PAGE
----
Jihadists only seek sanctuary here now because their murderous death-cult has been mortally wounded by fighters including British soldiers and those amazing Kurdish women, many of whom have paid with their lives. Every last ounce of our compassion is owed to them.

Kurdish soldiers helping an injured woman near Baghuz, in north eastern Syria Credit:  Sam Tarling

The death of Shamima Begum’s baby son was incredibly sad, in the way that the death of any child is sad. But it was a mere anguished droplet in the ocean of pain caused by the organisation his parents joined. Diane Abbott, shrill shop steward of the Upside-Down Politics, attacked Home Secretary Sajid Javid for depriving Begum of her UK citizenship. “It is against international law to make someone stateless,” she fumed, “And to leave a vulnerable young woman and a child in a refugee camp is morally reprehensible.”

It fell to furious Yazidi women on social media to remind Abbott that, actually, it was sticking up for ISIS supporters which is morally reprehensible. “Did you know that some of our girls, as young as six years old, were sold on slave markets in ISIS territory?” demanded one. “It was ISIS Brides who would lock them in the house.” Rightly, these survivors questioned the absurd amount of coverage given to the plight of one such bride by the name of Shamima Begum. “It was ISIS brides who would shower, clothe, put make-up on Yazidi woman and girls to prepare them to be gang-raped or sold. Many male and female perpetrators were British, perhaps we can instead draw attention to the inhumane and callous genocide they committed?”

Such monstrous sins cry out for justice. Not for apologists on the Labour front bench. According to the Upside-Down Politics, there was a “backlash” against Sajid Javid for his treatment of Begum. No there wasn’t. The only backlash was orchestrated by the BBC and other news outlets which seem to think that one criminally misguided young woman in a refugee camp outweighs the claim on our compassion of thousands of children orphaned by ISIS.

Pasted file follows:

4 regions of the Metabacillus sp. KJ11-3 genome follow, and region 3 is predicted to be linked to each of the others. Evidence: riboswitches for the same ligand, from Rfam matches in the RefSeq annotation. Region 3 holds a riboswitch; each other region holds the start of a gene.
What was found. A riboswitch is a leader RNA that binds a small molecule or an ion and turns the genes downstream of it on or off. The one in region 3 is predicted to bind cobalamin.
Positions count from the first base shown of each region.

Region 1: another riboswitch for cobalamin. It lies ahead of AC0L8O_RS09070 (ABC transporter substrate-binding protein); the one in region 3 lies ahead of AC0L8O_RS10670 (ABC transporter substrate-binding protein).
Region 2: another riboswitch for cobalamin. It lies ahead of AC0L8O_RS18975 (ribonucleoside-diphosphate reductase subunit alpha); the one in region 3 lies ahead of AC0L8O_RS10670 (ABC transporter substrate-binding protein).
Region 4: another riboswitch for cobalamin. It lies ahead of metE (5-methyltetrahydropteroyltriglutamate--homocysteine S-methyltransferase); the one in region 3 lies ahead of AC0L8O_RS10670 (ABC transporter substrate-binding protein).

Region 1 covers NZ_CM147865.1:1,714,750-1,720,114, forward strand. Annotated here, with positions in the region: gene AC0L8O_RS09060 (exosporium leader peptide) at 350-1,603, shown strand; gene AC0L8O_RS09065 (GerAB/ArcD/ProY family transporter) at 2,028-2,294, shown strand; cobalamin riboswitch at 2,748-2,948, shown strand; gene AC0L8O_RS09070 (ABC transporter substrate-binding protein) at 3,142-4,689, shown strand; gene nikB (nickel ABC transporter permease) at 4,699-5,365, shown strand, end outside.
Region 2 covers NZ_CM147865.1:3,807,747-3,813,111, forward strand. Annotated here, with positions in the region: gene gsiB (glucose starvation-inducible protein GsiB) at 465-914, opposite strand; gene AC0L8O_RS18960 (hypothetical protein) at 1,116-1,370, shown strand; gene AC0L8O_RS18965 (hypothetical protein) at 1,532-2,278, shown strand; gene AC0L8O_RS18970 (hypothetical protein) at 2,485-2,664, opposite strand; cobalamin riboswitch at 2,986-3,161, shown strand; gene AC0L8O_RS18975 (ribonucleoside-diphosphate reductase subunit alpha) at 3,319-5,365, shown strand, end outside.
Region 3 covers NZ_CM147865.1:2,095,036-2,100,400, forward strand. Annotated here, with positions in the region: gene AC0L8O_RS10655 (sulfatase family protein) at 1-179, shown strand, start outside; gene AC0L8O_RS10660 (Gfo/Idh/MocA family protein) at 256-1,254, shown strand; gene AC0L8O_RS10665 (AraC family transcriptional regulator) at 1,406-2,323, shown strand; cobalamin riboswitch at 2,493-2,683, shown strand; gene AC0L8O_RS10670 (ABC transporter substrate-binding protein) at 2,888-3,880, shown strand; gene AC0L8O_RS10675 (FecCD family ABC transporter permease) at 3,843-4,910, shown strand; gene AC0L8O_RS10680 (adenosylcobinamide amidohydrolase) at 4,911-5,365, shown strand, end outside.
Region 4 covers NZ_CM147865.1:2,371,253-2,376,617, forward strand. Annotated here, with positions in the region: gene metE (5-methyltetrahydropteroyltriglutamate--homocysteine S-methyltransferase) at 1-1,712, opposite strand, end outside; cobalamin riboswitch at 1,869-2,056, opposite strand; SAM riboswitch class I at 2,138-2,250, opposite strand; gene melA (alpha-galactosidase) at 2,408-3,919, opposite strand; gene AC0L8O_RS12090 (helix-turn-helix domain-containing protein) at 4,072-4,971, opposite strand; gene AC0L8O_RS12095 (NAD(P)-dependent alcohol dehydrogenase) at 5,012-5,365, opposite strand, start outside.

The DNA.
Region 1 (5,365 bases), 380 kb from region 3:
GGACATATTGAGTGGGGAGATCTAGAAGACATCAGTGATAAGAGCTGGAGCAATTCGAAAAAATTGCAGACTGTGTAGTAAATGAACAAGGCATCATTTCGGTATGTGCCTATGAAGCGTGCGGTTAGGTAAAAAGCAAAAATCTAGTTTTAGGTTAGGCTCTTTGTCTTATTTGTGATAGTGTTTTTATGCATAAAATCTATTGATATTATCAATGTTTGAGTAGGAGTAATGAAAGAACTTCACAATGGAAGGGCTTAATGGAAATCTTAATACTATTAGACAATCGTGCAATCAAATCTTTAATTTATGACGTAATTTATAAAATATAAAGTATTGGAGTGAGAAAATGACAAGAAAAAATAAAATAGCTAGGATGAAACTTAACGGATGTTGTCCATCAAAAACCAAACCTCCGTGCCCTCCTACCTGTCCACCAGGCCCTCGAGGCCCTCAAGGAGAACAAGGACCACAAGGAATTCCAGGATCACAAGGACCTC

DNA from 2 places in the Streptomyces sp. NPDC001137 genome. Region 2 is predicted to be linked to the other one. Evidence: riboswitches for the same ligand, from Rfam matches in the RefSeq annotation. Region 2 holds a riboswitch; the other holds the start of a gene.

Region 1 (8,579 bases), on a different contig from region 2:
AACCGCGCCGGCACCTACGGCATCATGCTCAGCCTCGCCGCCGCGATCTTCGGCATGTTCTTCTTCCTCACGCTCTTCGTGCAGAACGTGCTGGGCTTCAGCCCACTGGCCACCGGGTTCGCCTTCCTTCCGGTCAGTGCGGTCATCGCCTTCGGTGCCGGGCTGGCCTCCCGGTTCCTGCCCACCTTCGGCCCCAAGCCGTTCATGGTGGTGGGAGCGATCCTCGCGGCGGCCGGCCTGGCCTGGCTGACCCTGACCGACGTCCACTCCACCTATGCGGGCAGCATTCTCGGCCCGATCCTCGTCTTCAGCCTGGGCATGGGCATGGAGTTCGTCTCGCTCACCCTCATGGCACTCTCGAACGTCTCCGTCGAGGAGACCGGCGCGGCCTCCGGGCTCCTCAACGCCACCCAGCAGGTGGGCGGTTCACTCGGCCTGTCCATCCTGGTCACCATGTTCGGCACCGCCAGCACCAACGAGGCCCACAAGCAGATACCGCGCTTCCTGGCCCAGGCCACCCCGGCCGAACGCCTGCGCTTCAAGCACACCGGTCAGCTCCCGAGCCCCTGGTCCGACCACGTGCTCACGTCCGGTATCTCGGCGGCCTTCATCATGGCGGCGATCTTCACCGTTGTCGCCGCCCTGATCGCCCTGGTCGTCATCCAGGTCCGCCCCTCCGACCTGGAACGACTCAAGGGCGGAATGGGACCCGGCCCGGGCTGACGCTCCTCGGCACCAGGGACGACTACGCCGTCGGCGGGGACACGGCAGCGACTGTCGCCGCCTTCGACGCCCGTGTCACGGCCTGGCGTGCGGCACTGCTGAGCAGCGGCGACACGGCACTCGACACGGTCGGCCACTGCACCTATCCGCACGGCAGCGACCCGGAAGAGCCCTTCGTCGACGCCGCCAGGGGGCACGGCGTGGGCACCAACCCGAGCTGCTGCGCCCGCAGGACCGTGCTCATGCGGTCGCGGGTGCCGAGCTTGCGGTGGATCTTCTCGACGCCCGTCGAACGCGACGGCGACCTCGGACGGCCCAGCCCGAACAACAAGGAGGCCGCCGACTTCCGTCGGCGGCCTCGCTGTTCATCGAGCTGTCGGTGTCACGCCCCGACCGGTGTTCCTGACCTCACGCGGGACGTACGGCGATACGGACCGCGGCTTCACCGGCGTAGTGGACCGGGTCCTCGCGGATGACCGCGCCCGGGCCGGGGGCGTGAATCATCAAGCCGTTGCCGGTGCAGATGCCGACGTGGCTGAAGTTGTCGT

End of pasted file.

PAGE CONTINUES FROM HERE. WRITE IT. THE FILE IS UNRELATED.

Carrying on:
As a nation, I’m sure we would far rather offer refuge to these orphans who have no one left in the world than to jihadists and their brides who dare to call this country home. Jeremy Hunt’s plan to repatriate the children of British ISIS members, although not their parents (exactly as France does), deserves a cautious welcome. The sins of the father (and mother) are not the child’s. The wickedness of the wicked shall be upon himself.

In response to my inquiry as to why they were apparently endorsing the niqab on International Women’s Day, the BBC Press Office replied that the aim of BBC 100 Women “is to reflect all sides of the debate on women’s affairs”. (It has run items previously on Iranian campaigners removing their headscarves.) Nevertheless, the sense persists that, too often, we are told to feel things we do not feel, to support things we find abominable, to sympathise for the wrong people, to over-ride good and true instincts which have passed the test of time.

I’d really like the BBC editor who commissioned Wardrobe of Rebellion to meet Israa, freed only a few days ago from her ISIS captors. The editor could explain to the young Yazidi sex slave how wearing the niqab, which she was so very grateful to burn, could seriously be presented as a “rebellion” in a free country.

“I wish I could bring Daesh (ISIS) and burn them like I burned their clothes,” said Israa, flames eating up the hateful niqab at her feet. And, just for a moment, the voice of someone who truly deserves our sympathy was heard and Upside-Down Politics turned the right way up.